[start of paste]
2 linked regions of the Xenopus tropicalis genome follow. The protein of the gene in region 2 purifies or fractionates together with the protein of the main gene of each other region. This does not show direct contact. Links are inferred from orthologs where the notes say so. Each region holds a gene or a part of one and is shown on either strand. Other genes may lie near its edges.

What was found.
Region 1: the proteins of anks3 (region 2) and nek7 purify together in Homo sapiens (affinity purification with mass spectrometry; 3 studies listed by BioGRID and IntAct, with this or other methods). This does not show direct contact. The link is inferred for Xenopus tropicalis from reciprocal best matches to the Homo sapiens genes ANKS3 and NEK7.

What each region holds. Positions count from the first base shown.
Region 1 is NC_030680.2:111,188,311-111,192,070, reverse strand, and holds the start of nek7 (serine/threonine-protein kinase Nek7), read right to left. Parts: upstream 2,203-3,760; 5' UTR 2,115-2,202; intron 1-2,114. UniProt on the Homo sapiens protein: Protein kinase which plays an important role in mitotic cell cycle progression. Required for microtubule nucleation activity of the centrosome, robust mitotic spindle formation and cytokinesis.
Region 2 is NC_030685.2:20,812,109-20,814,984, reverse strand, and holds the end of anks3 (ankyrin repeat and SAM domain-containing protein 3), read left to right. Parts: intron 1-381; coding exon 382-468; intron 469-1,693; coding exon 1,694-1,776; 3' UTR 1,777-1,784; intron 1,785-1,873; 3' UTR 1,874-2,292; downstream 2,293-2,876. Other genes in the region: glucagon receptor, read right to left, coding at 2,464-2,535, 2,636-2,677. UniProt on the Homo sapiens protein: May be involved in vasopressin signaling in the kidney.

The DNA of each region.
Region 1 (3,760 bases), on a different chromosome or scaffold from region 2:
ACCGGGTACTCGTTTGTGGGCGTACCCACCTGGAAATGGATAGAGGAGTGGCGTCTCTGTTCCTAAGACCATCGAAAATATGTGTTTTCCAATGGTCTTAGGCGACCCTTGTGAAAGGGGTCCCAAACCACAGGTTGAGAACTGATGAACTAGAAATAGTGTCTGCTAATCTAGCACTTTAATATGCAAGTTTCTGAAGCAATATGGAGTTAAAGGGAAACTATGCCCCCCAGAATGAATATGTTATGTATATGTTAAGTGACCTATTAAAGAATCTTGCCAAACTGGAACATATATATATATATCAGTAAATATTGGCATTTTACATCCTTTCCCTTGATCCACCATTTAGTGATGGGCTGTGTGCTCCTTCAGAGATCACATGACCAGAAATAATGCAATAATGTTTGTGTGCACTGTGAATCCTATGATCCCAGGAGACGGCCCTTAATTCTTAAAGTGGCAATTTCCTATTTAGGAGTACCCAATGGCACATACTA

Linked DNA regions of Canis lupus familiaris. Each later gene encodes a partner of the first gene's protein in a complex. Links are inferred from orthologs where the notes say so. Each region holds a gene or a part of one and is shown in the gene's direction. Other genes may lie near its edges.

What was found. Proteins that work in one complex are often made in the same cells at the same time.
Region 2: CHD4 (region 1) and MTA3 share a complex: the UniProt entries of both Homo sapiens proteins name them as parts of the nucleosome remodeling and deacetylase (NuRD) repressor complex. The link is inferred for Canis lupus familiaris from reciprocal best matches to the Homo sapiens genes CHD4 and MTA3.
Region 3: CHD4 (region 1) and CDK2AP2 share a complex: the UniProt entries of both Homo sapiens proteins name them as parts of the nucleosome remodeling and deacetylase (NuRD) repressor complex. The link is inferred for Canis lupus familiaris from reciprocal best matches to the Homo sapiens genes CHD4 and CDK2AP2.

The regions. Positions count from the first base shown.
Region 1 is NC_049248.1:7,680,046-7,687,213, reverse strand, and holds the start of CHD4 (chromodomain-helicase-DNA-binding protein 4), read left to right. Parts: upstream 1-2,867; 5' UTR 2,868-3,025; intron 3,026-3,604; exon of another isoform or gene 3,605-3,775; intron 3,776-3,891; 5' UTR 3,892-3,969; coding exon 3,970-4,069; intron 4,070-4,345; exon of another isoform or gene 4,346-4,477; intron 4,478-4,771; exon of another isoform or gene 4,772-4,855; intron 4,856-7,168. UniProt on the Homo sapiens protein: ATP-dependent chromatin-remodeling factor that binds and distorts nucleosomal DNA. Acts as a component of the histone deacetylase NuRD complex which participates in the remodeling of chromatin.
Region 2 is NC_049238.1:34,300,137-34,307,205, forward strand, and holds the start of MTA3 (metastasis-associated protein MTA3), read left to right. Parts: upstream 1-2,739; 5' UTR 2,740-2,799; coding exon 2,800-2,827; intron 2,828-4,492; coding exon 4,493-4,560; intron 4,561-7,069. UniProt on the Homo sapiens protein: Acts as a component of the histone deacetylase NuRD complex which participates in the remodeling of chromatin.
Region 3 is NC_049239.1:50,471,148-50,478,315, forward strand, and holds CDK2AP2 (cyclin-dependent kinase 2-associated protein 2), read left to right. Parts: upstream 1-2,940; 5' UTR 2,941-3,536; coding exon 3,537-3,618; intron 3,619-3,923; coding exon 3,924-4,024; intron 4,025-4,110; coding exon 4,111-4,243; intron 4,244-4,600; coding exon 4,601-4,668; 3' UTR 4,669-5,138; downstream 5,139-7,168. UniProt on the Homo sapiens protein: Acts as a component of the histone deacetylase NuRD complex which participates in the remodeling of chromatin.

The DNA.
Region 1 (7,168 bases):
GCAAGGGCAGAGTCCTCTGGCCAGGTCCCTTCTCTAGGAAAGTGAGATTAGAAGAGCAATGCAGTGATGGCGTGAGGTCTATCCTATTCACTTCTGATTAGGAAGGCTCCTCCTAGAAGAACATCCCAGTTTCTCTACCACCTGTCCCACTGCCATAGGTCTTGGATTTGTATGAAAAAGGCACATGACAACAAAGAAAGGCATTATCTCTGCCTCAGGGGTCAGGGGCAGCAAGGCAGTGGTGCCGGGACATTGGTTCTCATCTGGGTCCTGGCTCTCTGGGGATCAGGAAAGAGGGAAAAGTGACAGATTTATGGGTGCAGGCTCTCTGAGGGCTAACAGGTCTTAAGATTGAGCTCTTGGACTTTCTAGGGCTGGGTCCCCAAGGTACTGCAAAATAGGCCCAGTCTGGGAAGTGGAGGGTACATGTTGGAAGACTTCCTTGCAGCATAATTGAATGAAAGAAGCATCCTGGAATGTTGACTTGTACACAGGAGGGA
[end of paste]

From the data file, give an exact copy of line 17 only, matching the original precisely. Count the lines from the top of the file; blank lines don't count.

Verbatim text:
Region 3 is NC_049239.1:50,471,148-50,478,315, forward strand, and holds CDK2AP2 (cyclin-dependent kinase 2-associated protein 2), read left to right. Parts: upstream 1-2,940; 5' UTR 2,941-3,536; coding exon 3,537-3,618; intron 3,619-3,923; coding exon 3,924-4,024; intron 4,025-4,110; coding exon 4,111-4,243; intron 4,244-4,600; coding exon 4,601-4,668; 3' UTR 4,669-5,138; downstream 5,139-7,168. UniProt on the Homo sapiens protein: Acts as a component of the histone deacetylase NuRD complex which participates in the remodeling of chromatin.